By Kelly Geraldine Malone, The Canadian Press
WINNIPEG — Shawna Dempsey did not believe it when she received a text saying a warehouse used by more than two dozen artists as a studio space had gone up in flames.
Dempsey asked if it was a joke. The reply shook her to her core.
“Our studio is gone. There’s nothing left,” it said.
The three-storey building on Jarvis Avenue in Winnipeg was a second home, workspace and supportive community for 27 artists, Dempsey said. In only a few hours, it was reduced to rubble and ash. The life’s work of many of the artists was destroyed.
“What do we do now, because as artists our identity is based on what we create and what we have created is gone now, so who are we?” Dempsey said Tuesday from a farm near Carberry in southwestern Manitoba.
“I’m sure all of us are evaluating that in this moment.”
Many artists hopelessly watched from nearby streets, Dempsey said.
“All of us who have lost everything, not only are practising artists but we believe in art. We believe in the power of art. We believe in the importance of art,” she said.
“This is a personal loss. It’s a psychic loss. It’s a conceptual loss, because we know how important art is in society.”
Firefighters were called to the building just before 1 a.m. on Monday. After about half an hour, crews were pulled back when conditions rapidly deteriorated.
Drone footage provided by Winnipeg Fire Paramedic Service shows thick, dark smoke billowing above the raging inferno as ladders from fire trucks desperately pour water with little effect onto the flames.
The south part of the building collapsed and the fire spread, which resulted in the partial collapse of the structure’s north end.
Firefighters battled the blaze for 32 hours and were still monitoring for flaring hotspots Tuesday afternoon.
No damage estimate has been released. The fire’s cause is still under investigation.
Dempsey is a performance artist who collaborates with Lorri Millan. The two are known for their films, videos and public art projects addressing lesbian and feminist themes. All their costumes were destroyed. They also lost every prop, film negative, publication and poster, as well as financial records, she said.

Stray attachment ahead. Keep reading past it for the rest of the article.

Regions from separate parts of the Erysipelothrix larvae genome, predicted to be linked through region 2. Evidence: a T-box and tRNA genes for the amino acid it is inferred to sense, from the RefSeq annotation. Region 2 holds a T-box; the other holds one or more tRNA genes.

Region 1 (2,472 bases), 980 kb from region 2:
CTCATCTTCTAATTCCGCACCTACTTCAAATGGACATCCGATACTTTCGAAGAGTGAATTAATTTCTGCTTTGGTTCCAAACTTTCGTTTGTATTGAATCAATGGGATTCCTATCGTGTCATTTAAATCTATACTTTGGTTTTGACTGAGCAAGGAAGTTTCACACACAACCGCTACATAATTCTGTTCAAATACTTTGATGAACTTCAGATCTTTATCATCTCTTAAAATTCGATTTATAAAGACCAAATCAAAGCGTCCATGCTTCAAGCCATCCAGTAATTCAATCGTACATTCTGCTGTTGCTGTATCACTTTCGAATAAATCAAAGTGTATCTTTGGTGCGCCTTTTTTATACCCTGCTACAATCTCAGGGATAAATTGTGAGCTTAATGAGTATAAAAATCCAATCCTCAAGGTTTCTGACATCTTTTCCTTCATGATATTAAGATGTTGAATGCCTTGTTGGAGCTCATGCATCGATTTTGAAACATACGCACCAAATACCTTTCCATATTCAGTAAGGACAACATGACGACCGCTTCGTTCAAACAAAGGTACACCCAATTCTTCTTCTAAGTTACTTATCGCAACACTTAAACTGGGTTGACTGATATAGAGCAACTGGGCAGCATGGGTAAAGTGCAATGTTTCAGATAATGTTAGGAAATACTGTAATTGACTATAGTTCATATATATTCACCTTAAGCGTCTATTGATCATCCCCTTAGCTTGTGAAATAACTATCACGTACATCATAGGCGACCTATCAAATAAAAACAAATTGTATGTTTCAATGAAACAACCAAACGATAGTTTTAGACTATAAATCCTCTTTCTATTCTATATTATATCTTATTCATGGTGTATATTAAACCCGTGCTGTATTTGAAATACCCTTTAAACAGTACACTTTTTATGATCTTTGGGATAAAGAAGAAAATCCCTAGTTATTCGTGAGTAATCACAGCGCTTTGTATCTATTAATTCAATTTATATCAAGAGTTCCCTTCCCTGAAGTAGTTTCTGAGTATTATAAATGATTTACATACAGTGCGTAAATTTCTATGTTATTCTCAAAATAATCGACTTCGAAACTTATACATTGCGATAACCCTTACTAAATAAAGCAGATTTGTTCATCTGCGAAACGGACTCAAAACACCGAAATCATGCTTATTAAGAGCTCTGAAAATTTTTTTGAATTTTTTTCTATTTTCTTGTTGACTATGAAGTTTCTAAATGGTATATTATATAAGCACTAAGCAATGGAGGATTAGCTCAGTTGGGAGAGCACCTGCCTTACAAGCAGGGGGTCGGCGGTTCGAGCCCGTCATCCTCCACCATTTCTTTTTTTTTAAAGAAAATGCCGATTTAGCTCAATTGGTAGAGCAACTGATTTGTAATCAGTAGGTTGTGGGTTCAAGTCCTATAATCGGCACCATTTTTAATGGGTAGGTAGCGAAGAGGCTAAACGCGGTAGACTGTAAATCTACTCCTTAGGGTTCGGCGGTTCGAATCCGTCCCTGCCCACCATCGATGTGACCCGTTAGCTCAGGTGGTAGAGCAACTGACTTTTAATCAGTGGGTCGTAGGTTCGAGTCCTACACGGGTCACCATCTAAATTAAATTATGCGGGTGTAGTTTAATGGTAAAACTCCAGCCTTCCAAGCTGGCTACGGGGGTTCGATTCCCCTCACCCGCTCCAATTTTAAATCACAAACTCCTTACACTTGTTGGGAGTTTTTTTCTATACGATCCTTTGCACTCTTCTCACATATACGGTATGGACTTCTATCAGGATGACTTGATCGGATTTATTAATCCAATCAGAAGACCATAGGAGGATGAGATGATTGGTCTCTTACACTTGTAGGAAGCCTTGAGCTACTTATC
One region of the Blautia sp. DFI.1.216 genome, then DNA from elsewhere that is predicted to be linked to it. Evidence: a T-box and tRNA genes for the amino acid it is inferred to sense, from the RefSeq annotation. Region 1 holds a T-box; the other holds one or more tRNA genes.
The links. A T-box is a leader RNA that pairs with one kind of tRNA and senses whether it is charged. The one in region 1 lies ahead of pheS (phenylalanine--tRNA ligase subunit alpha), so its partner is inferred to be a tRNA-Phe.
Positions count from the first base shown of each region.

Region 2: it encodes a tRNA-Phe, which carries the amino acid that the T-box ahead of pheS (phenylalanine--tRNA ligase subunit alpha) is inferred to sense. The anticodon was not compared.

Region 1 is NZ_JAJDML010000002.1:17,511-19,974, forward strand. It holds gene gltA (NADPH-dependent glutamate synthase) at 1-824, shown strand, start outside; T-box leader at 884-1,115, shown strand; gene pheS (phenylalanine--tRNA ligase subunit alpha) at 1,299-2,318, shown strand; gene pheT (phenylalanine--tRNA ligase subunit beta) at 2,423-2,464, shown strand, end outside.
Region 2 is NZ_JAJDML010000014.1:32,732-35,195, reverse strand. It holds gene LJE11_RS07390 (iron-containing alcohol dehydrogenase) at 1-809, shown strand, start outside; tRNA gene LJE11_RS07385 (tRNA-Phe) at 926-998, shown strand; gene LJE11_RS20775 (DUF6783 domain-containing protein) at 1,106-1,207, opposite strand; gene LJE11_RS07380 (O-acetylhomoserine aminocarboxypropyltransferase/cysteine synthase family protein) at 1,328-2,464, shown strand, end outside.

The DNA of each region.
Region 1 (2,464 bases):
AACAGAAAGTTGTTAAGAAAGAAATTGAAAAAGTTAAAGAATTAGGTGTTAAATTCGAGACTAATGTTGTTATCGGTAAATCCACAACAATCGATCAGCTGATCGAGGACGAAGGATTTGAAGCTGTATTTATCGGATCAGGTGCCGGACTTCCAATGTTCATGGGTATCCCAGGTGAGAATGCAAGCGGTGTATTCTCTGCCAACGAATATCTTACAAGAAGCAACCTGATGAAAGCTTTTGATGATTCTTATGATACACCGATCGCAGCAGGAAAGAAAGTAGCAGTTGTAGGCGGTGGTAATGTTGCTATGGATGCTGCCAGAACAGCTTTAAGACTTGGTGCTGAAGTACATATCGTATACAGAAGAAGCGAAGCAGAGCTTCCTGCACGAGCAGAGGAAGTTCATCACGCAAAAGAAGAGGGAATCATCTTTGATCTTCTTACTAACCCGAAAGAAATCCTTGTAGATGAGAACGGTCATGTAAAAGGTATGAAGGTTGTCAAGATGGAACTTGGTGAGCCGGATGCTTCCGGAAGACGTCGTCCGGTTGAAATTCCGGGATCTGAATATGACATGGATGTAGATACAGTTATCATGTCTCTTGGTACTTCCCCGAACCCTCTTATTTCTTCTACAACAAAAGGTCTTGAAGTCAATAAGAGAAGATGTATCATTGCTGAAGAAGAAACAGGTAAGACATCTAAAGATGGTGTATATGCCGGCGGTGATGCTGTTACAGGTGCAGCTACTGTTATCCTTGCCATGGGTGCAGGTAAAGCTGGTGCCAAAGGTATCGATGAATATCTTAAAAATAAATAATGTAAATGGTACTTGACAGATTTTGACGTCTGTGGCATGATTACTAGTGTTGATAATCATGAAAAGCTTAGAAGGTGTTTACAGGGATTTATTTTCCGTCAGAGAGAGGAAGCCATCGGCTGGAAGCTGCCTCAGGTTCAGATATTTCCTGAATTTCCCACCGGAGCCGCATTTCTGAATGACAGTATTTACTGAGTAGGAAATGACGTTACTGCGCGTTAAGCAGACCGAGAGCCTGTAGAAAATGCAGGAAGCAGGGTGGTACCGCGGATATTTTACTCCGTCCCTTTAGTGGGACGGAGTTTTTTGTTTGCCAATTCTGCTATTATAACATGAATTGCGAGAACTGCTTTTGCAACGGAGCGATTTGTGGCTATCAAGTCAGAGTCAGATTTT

Other artists in the building were painters, sculptors and furniture-makers. Their loss seems even more monumental, said Dempsey, because some lost decades of work.
Meeka Walsh, editor of Manitoba arts magazine Border Crossings, said she felt overwhelming grief for those affected when she learned of the fire.
“It would be as though your memory were being erased, especially for the artists who are senior artists. Everything is gone,” she said.
Walsh and her colleagues have connected with the Winnipeg Art Gallery and Plug In Institute of Contemporary Art to create an online fundraiser. It had raised nearly $50,000 by Tuesday afternoon.
She is grateful that no lives were lost, but added many of the artists have been left without a livelihood.
The work can never be fully replaced, Walsh said. That’s why it’s important to provide financial and community support to the artists so they can re-establish their studios and practices.
“It’s an irreparable loss for the individual artist, but it’s also a loss for all of Canada for art history.”
Video courtesy the City of Winnipeg